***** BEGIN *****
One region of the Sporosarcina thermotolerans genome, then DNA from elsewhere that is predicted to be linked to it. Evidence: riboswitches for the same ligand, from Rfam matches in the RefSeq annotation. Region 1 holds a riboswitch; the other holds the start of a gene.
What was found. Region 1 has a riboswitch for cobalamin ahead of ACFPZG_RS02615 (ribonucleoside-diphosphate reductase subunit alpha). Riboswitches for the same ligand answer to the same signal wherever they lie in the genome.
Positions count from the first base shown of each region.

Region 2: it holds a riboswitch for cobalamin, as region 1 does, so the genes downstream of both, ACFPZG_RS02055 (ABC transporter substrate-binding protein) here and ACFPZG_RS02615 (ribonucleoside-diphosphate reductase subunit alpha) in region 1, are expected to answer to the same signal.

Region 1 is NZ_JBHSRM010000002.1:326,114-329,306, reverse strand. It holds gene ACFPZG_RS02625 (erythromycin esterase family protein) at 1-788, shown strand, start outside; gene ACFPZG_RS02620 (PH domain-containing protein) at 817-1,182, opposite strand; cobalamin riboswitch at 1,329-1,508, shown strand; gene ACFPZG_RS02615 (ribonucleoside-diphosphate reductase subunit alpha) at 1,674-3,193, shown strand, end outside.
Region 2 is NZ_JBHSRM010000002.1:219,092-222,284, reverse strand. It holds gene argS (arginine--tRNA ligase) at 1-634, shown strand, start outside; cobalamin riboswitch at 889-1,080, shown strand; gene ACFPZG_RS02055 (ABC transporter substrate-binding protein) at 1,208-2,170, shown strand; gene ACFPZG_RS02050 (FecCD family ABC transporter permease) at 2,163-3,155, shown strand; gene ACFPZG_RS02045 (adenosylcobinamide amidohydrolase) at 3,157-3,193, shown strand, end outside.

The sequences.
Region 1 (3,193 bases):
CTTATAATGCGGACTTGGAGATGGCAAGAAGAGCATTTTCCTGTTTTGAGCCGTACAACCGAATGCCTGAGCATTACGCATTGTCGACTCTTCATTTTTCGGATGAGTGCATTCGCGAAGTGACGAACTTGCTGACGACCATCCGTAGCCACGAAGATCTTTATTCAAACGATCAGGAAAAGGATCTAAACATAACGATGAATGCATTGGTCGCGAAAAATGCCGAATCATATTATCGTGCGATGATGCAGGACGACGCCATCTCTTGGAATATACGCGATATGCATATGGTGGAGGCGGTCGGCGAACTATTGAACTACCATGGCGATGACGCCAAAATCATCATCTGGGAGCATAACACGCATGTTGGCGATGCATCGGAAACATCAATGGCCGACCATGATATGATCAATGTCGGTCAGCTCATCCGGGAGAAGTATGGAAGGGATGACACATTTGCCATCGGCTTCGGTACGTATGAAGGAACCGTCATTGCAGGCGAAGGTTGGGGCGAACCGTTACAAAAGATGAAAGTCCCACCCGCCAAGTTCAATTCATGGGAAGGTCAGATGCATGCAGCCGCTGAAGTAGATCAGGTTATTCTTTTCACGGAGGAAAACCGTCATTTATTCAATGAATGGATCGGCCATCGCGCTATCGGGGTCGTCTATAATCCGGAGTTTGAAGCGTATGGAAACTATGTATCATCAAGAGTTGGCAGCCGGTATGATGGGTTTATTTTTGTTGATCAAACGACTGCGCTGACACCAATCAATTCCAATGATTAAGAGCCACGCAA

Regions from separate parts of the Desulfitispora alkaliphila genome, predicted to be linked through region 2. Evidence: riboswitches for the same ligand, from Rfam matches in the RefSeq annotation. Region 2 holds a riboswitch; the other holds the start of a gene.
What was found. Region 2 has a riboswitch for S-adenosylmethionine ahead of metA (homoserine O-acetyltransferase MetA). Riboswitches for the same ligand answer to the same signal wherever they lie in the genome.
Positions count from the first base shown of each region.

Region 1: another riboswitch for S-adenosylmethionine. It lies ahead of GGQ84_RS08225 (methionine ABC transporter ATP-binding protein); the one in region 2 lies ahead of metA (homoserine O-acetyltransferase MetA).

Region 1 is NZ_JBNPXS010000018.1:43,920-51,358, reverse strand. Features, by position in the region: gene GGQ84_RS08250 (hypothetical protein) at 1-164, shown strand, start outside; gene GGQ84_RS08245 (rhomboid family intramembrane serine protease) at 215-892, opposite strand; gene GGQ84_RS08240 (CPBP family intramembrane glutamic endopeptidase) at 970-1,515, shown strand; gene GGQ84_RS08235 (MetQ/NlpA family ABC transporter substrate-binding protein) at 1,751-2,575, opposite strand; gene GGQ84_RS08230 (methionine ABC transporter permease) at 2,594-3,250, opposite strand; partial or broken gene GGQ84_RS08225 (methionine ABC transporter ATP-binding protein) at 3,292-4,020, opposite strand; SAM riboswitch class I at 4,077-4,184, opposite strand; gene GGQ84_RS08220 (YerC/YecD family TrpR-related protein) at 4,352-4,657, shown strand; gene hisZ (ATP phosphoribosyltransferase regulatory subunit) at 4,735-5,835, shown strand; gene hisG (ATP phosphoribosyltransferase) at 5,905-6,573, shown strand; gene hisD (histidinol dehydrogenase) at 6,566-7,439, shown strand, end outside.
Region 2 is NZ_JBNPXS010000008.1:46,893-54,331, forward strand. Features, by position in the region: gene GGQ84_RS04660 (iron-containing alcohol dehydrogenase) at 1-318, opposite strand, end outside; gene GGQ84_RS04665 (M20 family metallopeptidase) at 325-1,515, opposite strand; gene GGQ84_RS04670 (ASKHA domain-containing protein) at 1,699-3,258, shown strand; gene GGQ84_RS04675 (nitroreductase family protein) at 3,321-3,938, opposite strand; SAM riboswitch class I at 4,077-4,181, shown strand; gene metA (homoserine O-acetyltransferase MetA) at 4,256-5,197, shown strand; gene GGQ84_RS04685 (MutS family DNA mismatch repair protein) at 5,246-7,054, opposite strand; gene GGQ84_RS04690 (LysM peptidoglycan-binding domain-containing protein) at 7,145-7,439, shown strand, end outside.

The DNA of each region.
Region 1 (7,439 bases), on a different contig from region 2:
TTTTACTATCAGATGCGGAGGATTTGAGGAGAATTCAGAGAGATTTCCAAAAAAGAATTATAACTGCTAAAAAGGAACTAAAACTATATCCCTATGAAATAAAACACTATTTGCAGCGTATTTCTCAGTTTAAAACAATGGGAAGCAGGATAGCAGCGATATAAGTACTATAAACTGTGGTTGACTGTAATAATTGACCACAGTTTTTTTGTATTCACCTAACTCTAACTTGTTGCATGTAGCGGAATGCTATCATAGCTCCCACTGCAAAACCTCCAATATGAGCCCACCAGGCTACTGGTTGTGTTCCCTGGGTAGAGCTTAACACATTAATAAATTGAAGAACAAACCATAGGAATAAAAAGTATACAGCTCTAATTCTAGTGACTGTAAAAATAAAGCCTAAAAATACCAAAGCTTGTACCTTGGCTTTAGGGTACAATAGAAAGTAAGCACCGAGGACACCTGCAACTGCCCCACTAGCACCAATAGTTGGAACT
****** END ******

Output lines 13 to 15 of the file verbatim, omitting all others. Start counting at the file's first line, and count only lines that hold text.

Region 1: another riboswitch for S-adenosylmethionine. It lies ahead of GGQ84_RS08225 (methionine ABC transporter ATP-binding protein); the one in region 2 lies ahead of metA (homoserine O-acetyltransferase MetA).

Region 1 is NZ_JBNPXS010000018.1:43,920-51,358, reverse strand. Features, by position in the region: gene GGQ84_RS08250 (hypothetical protein) at 1-164, shown strand, start outside; gene GGQ84_RS08245 (rhomboid family intramembrane serine protease) at 215-892, opposite strand; gene GGQ84_RS08240 (CPBP family intramembrane glutamic endopeptidase) at 970-1,515, shown strand; gene GGQ84_RS08235 (MetQ/NlpA family ABC transporter substrate-binding protein) at 1,751-2,575, opposite strand; gene GGQ84_RS08230 (methionine ABC transporter permease) at 2,594-3,250, opposite strand; partial or broken gene GGQ84_RS08225 (methionine ABC transporter ATP-binding protein) at 3,292-4,020, opposite strand; SAM riboswitch class I at 4,077-4,184, opposite strand; gene GGQ84_RS08220 (YerC/YecD family TrpR-related protein) at 4,352-4,657, shown strand; gene hisZ (ATP phosphoribosyltransferase regulatory subunit) at 4,735-5,835, shown strand; gene hisG (ATP phosphoribosyltransferase) at 5,905-6,573, shown strand; gene hisD (histidinol dehydrogenase) at 6,566-7,439, shown strand, end outside.
Region 2 is NZ_JBNPXS010000008.1:46,893-54,331, forward strand. Features, by position in the region: gene GGQ84_RS04660 (iron-containing alcohol dehydrogenase) at 1-318, opposite strand, end outside; gene GGQ84_RS04665 (M20 family metallopeptidase) at 325-1,515, opposite strand; gene GGQ84_RS04670 (ASKHA domain-containing protein) at 1,699-3,258, shown strand; gene GGQ84_RS04675 (nitroreductase family protein) at 3,321-3,938, opposite strand; SAM riboswitch class I at 4,077-4,181, shown strand; gene metA (homoserine O-acetyltransferase MetA) at 4,256-5,197, shown strand; gene GGQ84_RS04685 (MutS family DNA mismatch repair protein) at 5,246-7,054, opposite strand; gene GGQ84_RS04690 (LysM peptidoglycan-binding domain-containing protein) at 7,145-7,439, shown strand, end outside.